The major challenge for the protein chemist is to explain how proteins implement their limited repertoire of structural and biophysical properties to produce their myriad functions. Unlike any other laboratory method, hydrogen exchange (HX) behavior encodes detailed quantitative information, at amino acid resolution, on the biophysical factors that produce protein function -- structure, structure change, interactions, dynamics, and energetics. Previous versions of this NIH grant have been instrumental in developing the HX field by using a variety of NMR methods, but routine NMR analysis is limited to small highly soluble proteins in substantial quantity and high concentration. A developing hydrogen exchange - mass spectrometry technology (HX MS) promises to extend this proven capability to the larger and more complex protein systems that make biology work while requiring only picomoles of protein at sub-micromolar concentrations. This application proposes to perfect the HX MS technology and apply it in studies of important protein systems. They are: 1) apolipoproteins E3 and E4, when lipid- free and lipid-bound, important for cardiovascular and Alzheimer's diseases;2) the definition of autoimmune antibody epitopes in acquired TTP disease, relevant to antibody therapeutics and to protein interactions more generally;3) the Hsp104 protein disaggregase, relevant to the control of protein aggregation and amyloid processing. The full development of HX MS and its demonstration with difficult but centrally important protein systems will provide a uniquely powerful methodology that is widely applicable to the study of protein structure - function problems.

Public Health Relevance

This proposal is directed at the development and use of a uniquely powerful technology, hydrogen exchange measured by mass spectrometry, for studying the proteins that make biology work. The technology will be used to study three carefully chosen protein systems that are key players in biological function and dysfunction. These are lipid metabolism important in cardiovascular and Alzheimer's disease, antibody interactions important in autoimmunity diseases, and protein aggregation important in amyloid formation and the aging process.

Agency
National Institute of Health (NIH)
Type
Research Project (R01)
Project #
2R01GM031847-31
Application #
8755781
Study Section
Macromolecular Structure and Function B Study Section (MSFB)
Program Officer
Wehrle, Janna P
Project Start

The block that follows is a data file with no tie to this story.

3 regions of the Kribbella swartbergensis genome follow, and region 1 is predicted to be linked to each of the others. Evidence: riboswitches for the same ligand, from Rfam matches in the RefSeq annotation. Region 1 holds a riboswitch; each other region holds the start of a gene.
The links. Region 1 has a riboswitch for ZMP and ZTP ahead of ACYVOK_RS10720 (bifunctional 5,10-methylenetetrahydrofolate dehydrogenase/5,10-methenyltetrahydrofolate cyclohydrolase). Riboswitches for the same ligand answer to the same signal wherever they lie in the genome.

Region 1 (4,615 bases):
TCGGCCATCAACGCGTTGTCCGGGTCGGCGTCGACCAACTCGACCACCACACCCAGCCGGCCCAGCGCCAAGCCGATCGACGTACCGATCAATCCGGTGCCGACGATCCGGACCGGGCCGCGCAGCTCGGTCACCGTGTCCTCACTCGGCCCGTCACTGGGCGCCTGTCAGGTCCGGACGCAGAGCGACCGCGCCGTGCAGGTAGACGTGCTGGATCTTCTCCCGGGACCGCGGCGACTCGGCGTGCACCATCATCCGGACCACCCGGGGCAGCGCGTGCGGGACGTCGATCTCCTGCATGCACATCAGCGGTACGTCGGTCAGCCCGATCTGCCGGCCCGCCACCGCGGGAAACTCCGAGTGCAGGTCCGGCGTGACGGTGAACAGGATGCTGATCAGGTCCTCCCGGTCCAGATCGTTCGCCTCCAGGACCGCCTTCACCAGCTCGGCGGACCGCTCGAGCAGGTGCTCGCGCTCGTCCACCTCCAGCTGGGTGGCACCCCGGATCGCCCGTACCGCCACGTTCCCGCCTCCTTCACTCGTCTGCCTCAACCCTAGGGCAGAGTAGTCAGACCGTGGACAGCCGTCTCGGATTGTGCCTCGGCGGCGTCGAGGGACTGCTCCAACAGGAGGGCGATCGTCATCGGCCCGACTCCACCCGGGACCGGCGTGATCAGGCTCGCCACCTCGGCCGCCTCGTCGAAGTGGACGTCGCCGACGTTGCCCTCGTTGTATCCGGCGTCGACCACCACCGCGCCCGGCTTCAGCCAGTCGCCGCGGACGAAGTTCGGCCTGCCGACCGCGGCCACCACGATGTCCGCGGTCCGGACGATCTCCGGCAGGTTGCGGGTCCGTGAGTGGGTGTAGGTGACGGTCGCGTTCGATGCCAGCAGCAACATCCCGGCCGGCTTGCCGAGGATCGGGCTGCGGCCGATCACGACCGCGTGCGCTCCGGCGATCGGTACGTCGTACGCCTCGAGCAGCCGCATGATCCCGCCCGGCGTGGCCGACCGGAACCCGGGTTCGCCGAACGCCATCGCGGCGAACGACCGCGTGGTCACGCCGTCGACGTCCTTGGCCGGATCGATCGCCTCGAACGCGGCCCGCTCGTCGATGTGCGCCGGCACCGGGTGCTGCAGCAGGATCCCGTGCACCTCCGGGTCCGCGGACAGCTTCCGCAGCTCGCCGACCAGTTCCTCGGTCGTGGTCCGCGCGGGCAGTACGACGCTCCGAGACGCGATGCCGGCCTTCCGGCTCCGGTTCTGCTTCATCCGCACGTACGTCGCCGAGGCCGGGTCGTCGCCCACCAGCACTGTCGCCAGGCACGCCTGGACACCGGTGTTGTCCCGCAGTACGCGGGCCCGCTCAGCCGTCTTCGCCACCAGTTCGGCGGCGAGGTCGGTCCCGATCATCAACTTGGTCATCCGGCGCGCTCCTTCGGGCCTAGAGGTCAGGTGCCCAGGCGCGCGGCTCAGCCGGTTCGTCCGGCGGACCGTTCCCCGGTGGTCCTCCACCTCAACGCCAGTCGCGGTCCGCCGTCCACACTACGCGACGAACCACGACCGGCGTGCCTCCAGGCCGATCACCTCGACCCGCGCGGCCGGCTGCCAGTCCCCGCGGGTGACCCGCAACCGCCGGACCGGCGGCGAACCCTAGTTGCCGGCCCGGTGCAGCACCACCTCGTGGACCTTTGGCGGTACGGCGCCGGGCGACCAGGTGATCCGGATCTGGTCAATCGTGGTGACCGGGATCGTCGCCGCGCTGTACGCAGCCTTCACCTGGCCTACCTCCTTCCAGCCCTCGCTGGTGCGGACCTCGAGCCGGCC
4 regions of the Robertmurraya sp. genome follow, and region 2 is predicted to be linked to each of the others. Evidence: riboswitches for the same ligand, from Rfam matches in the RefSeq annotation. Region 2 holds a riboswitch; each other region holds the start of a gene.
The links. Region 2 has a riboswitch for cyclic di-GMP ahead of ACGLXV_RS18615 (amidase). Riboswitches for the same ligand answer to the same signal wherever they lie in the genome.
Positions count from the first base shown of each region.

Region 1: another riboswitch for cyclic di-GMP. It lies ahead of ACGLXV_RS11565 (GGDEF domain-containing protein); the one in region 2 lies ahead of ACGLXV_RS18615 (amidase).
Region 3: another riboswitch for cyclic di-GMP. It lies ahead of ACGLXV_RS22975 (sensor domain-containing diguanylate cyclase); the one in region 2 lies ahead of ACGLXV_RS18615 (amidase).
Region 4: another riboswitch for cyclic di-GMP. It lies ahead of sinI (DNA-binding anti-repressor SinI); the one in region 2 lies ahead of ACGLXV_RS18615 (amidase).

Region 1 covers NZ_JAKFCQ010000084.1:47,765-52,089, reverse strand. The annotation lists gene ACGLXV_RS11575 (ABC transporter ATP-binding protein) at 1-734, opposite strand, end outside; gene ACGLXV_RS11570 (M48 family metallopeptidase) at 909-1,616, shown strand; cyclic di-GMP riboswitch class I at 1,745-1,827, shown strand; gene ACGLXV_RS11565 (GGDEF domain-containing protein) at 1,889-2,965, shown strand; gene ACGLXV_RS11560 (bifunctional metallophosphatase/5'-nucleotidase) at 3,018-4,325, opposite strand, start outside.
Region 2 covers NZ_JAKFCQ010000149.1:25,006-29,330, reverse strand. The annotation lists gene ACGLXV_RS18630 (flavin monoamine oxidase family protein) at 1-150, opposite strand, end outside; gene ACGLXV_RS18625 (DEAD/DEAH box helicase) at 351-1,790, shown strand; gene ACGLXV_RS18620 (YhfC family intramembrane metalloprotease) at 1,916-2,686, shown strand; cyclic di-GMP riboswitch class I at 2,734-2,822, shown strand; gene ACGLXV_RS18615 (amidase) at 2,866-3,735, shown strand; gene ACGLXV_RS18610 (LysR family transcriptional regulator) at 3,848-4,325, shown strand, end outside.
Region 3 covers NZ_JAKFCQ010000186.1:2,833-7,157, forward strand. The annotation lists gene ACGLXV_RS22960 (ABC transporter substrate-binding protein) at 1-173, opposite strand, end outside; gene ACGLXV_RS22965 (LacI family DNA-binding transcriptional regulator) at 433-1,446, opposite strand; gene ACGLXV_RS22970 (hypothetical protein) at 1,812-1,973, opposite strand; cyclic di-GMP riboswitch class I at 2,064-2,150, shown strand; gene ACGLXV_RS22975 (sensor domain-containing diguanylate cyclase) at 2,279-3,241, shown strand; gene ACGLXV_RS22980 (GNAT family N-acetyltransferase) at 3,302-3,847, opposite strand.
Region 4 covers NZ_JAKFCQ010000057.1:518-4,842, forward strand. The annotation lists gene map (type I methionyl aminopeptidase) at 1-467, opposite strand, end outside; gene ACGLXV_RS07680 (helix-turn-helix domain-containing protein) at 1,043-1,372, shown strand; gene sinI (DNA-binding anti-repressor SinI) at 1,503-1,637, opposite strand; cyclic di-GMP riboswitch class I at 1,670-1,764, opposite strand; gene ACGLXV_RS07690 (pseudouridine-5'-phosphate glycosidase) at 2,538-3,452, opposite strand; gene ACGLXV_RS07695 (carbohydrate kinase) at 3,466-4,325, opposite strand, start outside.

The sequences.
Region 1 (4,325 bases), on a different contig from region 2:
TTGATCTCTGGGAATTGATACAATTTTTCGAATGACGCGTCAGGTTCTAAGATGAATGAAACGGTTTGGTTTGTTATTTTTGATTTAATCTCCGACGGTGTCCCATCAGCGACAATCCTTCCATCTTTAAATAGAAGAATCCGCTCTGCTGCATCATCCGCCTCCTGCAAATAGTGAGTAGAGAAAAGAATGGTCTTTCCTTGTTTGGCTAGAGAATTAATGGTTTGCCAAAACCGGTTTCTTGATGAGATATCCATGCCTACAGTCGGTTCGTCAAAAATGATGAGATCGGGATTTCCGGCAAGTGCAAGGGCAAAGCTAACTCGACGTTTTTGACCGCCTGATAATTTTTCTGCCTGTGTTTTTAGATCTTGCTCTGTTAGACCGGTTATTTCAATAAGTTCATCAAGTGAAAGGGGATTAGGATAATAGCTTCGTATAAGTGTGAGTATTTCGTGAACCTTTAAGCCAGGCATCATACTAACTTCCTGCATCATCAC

Project End
Budget Start
Budget End
Support Year
31
Fiscal Year
2014
Total Cost
Indirect Cost
Name
University of Pennsylvania
Department
Biochemistry
Type
Schools of Medicine
DUNS #
City
Philadelphia
State
PA
Country
United States
Zip Code
19104
Hu, Wenbing; Kan, Zhong-Yuan; Mayne, Leland et al. (2016) Cytochrome c folds through foldon-dependent native-like intermediates in an ordered pathway. Proc Natl Acad Sci U S A 113:3809-14
Casina, Veronica C; Hu, Wenbing; Mao, Jian-Hua et al. (2015) High-resolution epitope mapping by HX MS reveals the pathogenic mechanism and a possible therapy for autoimmune TTP syndrome. Proc Natl Acad Sci U S A 112:9620-5
Englander, S Walter; Mayne, Leland (2014) The nature of protein folding pathways. Proc Natl Acad Sci U S A 111:15873-80
Chetty, Palaniappan Sevugan; Nguyen, David; Nickel, Margaret et al. (2013) Comparison of apoA-I helical structure and stability in discoidal and spherical HDL particles by HX and mass spectrometry. J Lipid Res 54:1589-97
Walters, Benjamin T; Mayne, Leland; Hinshaw, James R et al. (2013) Folding of a large protein at high structural resolution. Proc Natl Acad Sci U S A 110:18898-903
Kan, Zhong-Yuan; Walters, Benjamin T; Mayne, Leland et al. (2013) Protein hydrogen exchange at residue resolution by proteolytic fragmentation mass spectrometry analysis. Proc Natl Acad Sci U S A 110:16438-43
Hu, Wenbing; Walters, Benjamin T; Kan, Zhong-Yuan et al. (2013) Stepwise protein folding at near amino acid resolution by hydrogen exchange and mass spectrometry. Proc Natl Acad Sci U S A 110:7684-9
Walters, Benjamin T; Ricciuti, Alec; Mayne, Leland et al. (2012) Minimizing back exchange in the hydrogen exchange-mass spectrometry experiment. J Am Soc Mass Spectrom 23:2132-9
Mayne, Leland; Kan, Zhong-Yuan; Chetty, Palaniappan Sevugan et al. (2011) Many overlapping peptides for protein hydrogen exchange experiments by the fragment separation-mass spectrometry method. J Am Soc Mass Spectrom 22:1898-905
Kan, Zhong-Yuan; Mayne, Leland; Chetty, Palaniappan Sevugan et al. (2011) ExMS: data analysis for HX-MS experiments. J Am Soc Mass Spectrom 22:1906-15

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